Reports JW Player Learn more about this provider jwplayerLocalIdUsed to determine the optimal video quality based on the visitor's device and network settings. Expiry: PersistentType: HTML LinkedIn langSet by LinkedIn when a web page contains an embedded "Follow us" panel. Expiry: SessionType: HTTP li_alertsUsed to determine when and where certain pop-ups on the website should be presented for the user and remember whether the user has closed these, to keep them from showing multiple times. Expiry: 1 yearType: HTTP app.lastEventUuidCaptures state of last user event on the app too ensure user flow states are maintained app.redux.localFeatureFlagsSets locale as per user preference on the browser app.redux.rememberedUserMaintains user state while using app on the website app.redux.uiApp.isLightnessAutomaticBased on user device, loads light or complete app automatically app.redux.uiApp.lightnessBased on user device, loads light or complete app automatically Spotify Tableau YouTube

These charts show how migration is changing our cities In 2015, over a billion people migrated: 244 million went abroad and 763 million moved within their home country. Some boarded planes to start a new job in another country. Some risked their lives in overcrowded boats, fleeing war or famine. And others left the countryside in search of jobs and a better quality of life. What the vast majority have in common is that they ended up moving to a city. A new report by the World Economic Forum looks at these patterns of migration and how they affect the world’s cities. Where are migrants moving to? The numbers of migrants are growing. Image: World Economic Forum Nearly one in five (19%) of the world's total migrants went to live in the United States. However, when you look at the number of migrants as a proportion of the population, countries in the Middle East far outstrip any other. Migrants tend to head to global cities. Of the nearly 7 million foreign-born people living in Canada, almost half (46%) live in Toronto. Emerging centres of growth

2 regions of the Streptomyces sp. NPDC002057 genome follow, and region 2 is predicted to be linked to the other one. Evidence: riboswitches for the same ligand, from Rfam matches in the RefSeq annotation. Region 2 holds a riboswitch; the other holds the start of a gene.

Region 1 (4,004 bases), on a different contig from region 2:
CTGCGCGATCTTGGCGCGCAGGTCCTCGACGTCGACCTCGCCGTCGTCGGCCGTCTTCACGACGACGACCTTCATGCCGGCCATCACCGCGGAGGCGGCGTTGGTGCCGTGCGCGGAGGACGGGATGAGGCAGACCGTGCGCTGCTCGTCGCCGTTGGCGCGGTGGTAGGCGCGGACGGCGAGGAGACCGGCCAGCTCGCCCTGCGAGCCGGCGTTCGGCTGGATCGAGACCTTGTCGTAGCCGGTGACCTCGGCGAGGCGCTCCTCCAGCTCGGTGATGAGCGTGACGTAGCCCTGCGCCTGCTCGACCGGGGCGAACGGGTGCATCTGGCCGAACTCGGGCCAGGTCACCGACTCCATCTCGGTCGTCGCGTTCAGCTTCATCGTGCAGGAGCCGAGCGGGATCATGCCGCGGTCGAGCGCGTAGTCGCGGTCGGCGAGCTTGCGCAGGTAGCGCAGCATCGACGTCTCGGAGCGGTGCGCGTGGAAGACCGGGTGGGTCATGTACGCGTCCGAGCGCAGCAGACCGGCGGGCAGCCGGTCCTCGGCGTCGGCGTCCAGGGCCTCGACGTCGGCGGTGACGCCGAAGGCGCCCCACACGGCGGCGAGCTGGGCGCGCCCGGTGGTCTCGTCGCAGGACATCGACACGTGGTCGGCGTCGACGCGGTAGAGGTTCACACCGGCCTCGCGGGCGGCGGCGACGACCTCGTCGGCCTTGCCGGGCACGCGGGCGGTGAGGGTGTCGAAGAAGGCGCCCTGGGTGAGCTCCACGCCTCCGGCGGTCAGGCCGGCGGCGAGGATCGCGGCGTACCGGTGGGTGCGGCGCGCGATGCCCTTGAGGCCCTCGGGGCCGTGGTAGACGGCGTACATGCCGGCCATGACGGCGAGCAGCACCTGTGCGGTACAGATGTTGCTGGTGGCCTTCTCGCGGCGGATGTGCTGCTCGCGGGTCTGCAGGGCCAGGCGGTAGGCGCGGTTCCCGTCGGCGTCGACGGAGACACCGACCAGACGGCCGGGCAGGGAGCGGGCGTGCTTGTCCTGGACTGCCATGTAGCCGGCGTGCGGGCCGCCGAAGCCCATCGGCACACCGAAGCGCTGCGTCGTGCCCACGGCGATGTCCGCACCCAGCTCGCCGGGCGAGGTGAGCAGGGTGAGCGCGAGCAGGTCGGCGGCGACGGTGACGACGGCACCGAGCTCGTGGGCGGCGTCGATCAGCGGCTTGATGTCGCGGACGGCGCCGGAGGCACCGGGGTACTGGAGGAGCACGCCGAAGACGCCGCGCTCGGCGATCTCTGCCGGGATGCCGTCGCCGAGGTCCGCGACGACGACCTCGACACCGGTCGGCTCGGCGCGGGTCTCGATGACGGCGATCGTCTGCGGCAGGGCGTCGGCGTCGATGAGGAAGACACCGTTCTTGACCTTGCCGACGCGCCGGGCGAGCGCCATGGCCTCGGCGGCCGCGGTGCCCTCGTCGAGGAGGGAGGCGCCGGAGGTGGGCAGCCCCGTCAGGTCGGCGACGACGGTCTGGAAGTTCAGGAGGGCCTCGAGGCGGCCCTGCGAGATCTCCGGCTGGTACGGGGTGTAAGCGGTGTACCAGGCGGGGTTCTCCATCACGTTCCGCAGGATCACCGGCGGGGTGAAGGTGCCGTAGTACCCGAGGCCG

Matter of Stats Is Australia Full? – News, Research and Analysis – The Conversation – page 1 Tom Wilson Principal Research Fellow, Charles Darwin University Liz Allen Demographer, ANU Centre for Social Research and Methods, Australian National University Bill Bellotti Professor and Director Food Systems Program, Global Change Institute, The University of Queensland Shanthi Robertson Senior Research Fellow, Institute for Culture and Society, Western Sydney University Paul Sutton Professor, Department of Geography and the Environment, University of Denver Emily Longstaff PhD Candidate (Sociology), Australian National University Glen Searle Glen Searle is a Friend of The Conversation. Honorary Associate Professor in Planning, University of Queensland and, University of Sydney James Ward Lecturer in Water & Environmental Engineering, University of South Australia Brendan F.D.